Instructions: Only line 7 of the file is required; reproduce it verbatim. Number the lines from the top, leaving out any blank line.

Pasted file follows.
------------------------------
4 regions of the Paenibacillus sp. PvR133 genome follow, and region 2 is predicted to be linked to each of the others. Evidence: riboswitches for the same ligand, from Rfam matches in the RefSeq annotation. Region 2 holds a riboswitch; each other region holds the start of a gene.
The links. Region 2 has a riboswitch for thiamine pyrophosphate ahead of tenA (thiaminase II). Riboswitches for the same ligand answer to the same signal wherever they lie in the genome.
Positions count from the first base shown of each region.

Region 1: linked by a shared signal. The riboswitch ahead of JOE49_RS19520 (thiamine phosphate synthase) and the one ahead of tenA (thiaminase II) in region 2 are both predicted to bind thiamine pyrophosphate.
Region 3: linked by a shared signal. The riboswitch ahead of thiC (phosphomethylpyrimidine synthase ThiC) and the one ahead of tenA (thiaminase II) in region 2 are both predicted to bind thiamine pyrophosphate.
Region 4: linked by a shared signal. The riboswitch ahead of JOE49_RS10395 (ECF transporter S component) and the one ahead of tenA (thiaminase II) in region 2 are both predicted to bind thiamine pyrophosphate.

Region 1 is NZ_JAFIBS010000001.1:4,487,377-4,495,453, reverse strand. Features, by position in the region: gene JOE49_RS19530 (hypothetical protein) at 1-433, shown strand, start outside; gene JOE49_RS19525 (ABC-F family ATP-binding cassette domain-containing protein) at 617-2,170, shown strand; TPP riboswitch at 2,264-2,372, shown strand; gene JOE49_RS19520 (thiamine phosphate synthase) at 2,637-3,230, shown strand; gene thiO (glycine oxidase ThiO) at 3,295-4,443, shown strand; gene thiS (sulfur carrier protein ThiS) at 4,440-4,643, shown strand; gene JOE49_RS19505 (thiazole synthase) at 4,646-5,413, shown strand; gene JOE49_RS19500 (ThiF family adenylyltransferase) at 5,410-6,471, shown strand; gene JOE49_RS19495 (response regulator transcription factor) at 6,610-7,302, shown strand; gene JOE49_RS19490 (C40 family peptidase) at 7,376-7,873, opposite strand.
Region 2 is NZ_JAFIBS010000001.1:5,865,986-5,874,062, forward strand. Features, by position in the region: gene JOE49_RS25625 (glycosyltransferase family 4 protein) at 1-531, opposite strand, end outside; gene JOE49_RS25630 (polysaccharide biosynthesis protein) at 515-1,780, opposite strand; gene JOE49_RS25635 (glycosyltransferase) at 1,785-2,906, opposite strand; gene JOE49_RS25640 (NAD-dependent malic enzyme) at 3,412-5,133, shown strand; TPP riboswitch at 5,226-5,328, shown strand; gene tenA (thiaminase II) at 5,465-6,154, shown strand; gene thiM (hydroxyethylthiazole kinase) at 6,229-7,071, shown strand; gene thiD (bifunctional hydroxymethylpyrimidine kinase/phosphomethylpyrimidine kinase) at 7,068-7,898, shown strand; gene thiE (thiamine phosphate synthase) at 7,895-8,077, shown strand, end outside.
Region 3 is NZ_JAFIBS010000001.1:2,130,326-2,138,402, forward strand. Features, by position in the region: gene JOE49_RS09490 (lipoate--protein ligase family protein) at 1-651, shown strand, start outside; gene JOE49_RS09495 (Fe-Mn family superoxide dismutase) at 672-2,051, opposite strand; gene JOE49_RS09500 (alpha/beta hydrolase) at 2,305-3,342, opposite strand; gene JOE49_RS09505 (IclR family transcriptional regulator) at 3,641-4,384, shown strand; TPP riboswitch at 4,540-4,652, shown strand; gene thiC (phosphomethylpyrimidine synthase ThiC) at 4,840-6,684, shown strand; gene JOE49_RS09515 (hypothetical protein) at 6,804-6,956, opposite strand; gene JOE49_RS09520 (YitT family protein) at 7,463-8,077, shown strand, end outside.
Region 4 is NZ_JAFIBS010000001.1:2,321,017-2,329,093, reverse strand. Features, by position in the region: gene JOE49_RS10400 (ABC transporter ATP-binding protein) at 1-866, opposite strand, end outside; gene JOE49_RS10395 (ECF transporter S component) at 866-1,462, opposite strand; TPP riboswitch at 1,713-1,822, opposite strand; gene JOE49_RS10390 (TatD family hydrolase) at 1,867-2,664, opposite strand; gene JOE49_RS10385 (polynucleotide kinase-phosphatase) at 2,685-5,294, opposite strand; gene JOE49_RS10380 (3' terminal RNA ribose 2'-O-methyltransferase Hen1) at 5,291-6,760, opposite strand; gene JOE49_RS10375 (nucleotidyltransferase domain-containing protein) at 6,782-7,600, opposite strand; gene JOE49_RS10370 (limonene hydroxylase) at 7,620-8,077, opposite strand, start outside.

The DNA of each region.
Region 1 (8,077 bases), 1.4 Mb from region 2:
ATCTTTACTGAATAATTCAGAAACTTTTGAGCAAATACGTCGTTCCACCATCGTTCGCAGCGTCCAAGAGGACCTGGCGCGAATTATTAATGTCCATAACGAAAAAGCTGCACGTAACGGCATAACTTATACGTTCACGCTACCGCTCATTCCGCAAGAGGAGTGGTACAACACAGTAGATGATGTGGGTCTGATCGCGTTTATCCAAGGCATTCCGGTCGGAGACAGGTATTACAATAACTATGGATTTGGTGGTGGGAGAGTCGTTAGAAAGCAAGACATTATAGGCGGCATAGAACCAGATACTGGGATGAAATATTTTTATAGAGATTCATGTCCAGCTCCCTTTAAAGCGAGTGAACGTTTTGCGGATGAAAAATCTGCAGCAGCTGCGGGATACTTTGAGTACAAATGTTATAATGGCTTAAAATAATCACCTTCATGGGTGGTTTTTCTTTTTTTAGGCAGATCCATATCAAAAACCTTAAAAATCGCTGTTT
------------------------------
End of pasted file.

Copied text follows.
Region 1 is NZ_JAFIBS010000001.1:4,487,377-4,495,453, reverse strand. Features, by position in the region: gene JOE49_RS19530 (hypothetical protein) at 1-433, shown strand, start outside; gene JOE49_RS19525 (ABC-F family ATP-binding cassette domain-containing protein) at 617-2,170, shown strand; TPP riboswitch at 2,264-2,372, shown strand; gene JOE49_RS19520 (thiamine phosphate synthase) at 2,637-3,230, shown strand; gene thiO (glycine oxidase ThiO) at 3,295-4,443, shown strand; gene thiS (sulfur carrier protein ThiS) at 4,440-4,643, shown strand; gene JOE49_RS19505 (thiazole synthase) at 4,646-5,413, shown strand; gene JOE49_RS19500 (ThiF family adenylyltransferase) at 5,410-6,471, shown strand; gene JOE49_RS19495 (response regulator transcription factor) at 6,610-7,302, shown strand; gene JOE49_RS19490 (C40 family peptidase) at 7,376-7,873, opposite strand.